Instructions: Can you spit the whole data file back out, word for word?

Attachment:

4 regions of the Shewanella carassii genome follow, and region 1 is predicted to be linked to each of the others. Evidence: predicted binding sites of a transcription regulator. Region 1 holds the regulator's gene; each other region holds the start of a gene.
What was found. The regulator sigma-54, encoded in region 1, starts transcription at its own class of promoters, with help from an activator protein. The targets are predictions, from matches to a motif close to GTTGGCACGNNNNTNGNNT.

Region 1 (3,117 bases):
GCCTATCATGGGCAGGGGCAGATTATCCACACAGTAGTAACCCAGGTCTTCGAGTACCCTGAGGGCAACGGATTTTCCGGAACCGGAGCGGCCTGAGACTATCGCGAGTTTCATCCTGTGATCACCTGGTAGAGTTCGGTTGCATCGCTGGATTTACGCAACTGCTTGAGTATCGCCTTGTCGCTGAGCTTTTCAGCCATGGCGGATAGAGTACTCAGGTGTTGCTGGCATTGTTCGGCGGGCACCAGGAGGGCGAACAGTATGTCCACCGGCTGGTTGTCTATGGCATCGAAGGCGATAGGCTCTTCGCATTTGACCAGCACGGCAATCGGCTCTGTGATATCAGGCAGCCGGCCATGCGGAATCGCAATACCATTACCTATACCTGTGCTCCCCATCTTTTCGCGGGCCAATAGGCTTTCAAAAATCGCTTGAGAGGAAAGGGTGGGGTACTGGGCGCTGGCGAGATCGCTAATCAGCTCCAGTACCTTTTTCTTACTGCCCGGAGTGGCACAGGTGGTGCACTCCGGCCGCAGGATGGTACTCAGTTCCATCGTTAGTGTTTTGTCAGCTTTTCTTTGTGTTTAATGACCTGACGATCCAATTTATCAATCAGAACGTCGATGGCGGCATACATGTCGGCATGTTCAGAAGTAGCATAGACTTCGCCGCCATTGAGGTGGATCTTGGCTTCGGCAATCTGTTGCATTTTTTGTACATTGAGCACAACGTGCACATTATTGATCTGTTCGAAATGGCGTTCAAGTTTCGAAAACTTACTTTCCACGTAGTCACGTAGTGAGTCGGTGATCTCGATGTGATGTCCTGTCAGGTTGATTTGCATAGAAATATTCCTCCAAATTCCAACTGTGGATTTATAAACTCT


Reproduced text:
4 regions of the Shewanella carassii genome follow, and region 1 is predicted to be linked to each of the others. Evidence: predicted binding sites of a transcription regulator. Region 1 holds the regulator's gene; each other region holds the start of a gene.
What was found. The regulator sigma-54, encoded in region 1, starts transcription at its own class of promoters, with help from an activator protein. The targets are predictions, from matches to a motif close to GTTGGCACGNNNNTNGNNT.

Region 1 (3,117 bases):
GCCTATCATGGGCAGGGGCAGATTATCCACACAGTAGTAACCCAGGTCTTCGAGTACCCTGAGGGCAACGGATTTTCCGGAACCGGAGCGGCCTGAGACTATCGCGAGTTTCATCCTGTGATCACCTGGTAGAGTTCGGTTGCATCGCTGGATTTACGCAACTGCTTGAGTATCGCCTTGTCGCTGAGCTTTTCAGCCATGGCGGATAGAGTACTCAGGTGTTGCTGGCATTGTTCGGCGGGCACCAGGAGGGCGAACAGTATGTCCACCGGCTGGTTGTCTATGGCATCGAAGGCGATAGGCTCTTCGCATTTGACCAGCACGGCAATCGGCTCTGTGATATCAGGCAGCCGGCCATGCGGAATCGCAATACCATTACCTATACCTGTGCTCCCCATCTTTTCGCGGGCCAATAGGCTTTCAAAAATCGCTTGAGAGGAAAGGGTGGGGTACTGGGCGCTGGCGAGATCGCTAATCAGCTCCAGTACCTTTTTCTTACTGCCCGGAGTGGCACAGGTGGTGCACTCCGGCCGCAGGATGGTACTCAGTTCCATCGTTAGTGTTTTGTCAGCTTTTCTTTGTGTTTAATGACCTGACGATCCAATTTATCAATCAGAACGTCGATGGCGGCATACATGTCGGCATGTTCAGAAGTAGCATAGACTTCGCCGCCATTGAGGTGGATCTTGGCTTCGGCAATCTGTTGCATTTTTTGTACATTGAGCACAACGTGCACATTATTGATCTGTTCGAAATGGCGTTCAAGTTTCGAAAACTTACTTTCCACGTAGTCACGTAGTGAGTCGGTGATCTCGATGTGATGTCCTGTCAGGTTGATTTGCATAGAAATATTCCTCCAAATTCCAACTGTGGATTTATAAACTCT